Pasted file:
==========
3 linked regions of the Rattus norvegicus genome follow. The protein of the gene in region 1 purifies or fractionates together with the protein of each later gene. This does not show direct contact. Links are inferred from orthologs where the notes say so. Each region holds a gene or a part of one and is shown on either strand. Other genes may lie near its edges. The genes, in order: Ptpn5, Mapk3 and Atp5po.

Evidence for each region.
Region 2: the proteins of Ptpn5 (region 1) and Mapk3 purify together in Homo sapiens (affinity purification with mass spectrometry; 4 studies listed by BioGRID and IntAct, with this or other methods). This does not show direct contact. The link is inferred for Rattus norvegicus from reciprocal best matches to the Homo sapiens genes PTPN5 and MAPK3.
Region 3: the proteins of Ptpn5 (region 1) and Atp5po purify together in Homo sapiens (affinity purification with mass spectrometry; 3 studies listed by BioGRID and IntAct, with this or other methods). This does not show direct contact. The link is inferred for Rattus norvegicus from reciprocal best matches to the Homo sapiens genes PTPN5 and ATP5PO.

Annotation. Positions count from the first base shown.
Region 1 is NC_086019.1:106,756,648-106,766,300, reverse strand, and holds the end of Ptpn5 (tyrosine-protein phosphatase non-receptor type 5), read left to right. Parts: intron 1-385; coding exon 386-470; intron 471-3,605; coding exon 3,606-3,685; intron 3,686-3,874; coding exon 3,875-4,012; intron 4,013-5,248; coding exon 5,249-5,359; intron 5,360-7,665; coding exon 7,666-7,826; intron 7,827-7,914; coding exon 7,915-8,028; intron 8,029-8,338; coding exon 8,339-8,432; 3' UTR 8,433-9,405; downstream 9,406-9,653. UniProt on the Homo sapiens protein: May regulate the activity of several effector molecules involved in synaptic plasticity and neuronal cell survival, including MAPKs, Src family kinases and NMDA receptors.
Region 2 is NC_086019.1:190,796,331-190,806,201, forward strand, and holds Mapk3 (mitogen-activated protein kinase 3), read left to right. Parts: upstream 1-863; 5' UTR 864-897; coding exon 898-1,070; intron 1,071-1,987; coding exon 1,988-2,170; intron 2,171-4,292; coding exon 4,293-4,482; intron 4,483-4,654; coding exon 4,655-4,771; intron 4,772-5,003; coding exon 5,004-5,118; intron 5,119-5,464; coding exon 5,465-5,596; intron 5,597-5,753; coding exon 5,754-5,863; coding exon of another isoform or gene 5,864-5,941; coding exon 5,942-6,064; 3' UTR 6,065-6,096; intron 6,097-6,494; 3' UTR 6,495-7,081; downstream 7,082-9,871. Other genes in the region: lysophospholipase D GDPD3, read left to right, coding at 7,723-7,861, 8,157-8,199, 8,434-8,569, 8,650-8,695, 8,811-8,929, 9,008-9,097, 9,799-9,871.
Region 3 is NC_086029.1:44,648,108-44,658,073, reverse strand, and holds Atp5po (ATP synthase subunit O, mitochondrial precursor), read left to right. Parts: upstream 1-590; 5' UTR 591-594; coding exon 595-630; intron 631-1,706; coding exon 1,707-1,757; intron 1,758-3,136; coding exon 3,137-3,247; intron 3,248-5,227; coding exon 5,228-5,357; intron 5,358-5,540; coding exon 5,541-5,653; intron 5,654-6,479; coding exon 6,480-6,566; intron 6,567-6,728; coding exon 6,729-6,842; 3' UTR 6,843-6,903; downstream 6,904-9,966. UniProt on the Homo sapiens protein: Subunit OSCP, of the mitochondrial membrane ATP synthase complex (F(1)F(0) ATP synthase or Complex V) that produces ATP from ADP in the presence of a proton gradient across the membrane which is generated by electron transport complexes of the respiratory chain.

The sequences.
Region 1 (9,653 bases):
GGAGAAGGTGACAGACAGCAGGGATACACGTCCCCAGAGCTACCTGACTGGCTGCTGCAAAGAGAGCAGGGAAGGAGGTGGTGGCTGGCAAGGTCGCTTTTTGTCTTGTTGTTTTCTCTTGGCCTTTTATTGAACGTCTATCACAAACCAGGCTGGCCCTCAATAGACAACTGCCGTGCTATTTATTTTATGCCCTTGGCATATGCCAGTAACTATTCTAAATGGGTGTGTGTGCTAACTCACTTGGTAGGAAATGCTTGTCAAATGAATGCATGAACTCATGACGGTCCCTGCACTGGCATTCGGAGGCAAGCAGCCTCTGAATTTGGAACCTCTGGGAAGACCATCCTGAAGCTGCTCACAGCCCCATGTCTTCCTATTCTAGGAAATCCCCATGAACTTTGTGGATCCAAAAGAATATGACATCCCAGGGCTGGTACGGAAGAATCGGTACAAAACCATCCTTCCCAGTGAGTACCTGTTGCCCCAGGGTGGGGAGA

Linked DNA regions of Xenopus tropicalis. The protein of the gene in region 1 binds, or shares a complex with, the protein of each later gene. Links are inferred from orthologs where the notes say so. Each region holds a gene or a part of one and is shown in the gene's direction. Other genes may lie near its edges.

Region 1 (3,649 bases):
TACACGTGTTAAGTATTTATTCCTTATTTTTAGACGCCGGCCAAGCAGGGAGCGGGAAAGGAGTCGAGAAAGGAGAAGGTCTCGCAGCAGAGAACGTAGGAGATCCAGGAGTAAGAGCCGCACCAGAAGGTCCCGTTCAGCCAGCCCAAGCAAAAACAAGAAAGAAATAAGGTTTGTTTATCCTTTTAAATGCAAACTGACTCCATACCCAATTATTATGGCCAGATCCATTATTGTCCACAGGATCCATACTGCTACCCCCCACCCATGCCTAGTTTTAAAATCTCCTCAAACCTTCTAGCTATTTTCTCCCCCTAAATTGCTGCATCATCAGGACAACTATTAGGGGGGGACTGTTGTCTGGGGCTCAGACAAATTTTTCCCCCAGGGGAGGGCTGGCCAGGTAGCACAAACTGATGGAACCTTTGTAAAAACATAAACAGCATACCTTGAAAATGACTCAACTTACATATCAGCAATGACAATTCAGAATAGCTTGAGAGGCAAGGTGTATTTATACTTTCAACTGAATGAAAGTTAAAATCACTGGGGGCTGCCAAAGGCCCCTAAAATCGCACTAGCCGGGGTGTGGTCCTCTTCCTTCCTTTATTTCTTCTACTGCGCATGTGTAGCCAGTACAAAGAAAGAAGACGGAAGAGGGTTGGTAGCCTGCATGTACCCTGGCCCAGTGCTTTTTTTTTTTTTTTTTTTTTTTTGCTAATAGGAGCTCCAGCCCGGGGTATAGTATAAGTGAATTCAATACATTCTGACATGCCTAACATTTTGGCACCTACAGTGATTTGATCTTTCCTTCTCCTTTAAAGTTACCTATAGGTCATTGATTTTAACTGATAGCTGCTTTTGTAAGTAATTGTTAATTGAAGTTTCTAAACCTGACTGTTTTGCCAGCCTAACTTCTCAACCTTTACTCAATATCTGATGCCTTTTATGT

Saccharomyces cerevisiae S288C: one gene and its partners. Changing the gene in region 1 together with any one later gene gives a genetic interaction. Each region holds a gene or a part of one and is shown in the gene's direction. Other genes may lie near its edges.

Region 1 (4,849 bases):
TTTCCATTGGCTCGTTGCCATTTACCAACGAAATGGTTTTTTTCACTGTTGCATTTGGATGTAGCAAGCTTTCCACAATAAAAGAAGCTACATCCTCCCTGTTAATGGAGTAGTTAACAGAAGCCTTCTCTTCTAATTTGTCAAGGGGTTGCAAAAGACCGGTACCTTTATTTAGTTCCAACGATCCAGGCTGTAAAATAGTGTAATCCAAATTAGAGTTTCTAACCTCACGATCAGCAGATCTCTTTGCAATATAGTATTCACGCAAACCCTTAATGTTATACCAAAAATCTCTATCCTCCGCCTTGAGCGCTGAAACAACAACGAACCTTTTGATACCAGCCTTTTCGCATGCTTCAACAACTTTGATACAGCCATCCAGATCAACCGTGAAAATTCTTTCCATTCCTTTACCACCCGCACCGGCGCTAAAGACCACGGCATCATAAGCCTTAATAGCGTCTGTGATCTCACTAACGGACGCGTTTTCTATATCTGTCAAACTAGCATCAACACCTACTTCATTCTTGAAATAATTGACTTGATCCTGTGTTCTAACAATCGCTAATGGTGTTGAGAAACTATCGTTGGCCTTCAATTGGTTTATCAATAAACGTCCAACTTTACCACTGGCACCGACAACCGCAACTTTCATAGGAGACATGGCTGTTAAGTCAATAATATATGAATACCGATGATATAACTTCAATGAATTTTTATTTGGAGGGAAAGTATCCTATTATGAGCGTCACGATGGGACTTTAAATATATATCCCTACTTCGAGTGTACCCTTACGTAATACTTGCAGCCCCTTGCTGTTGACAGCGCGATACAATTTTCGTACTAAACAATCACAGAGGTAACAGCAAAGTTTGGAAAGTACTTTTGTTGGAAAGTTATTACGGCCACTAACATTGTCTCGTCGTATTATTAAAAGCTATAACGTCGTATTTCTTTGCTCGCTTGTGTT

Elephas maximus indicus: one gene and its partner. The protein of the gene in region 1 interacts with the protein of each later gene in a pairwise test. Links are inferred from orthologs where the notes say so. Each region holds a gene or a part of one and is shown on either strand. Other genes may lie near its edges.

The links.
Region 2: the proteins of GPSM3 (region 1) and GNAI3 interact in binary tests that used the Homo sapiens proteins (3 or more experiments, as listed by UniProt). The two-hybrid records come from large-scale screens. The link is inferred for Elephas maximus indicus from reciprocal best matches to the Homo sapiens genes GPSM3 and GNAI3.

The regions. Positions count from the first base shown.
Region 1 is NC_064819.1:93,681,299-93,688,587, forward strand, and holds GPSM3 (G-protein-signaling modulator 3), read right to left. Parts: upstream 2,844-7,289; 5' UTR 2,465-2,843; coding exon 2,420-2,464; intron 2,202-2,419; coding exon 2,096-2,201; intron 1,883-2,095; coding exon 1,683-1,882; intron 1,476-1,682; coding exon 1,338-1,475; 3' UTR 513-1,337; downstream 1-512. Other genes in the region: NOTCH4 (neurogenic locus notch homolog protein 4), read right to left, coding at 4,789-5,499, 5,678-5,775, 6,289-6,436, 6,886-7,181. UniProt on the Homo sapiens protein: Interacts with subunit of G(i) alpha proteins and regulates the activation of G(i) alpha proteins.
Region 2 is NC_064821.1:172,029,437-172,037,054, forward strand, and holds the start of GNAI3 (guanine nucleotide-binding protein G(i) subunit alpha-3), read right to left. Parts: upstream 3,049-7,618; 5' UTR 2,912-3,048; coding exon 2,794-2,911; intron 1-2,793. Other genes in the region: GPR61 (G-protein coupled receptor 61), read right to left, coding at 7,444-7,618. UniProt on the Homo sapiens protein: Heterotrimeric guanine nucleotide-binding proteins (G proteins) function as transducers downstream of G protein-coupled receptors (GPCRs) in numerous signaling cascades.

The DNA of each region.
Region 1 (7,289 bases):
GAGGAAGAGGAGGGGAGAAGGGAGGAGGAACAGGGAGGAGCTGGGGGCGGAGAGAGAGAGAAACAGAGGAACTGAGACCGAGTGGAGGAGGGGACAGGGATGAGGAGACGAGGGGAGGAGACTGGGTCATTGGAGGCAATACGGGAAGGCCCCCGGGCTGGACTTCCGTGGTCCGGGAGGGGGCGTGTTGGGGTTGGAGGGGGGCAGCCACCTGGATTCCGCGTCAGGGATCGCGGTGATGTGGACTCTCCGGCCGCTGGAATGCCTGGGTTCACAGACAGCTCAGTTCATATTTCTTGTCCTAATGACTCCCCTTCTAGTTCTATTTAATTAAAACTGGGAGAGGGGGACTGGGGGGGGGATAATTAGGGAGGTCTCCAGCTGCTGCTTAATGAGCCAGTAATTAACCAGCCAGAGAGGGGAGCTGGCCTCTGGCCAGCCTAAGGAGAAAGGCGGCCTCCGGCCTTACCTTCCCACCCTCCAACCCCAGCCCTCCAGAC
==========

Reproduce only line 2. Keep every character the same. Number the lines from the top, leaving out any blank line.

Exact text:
Evidence for each region.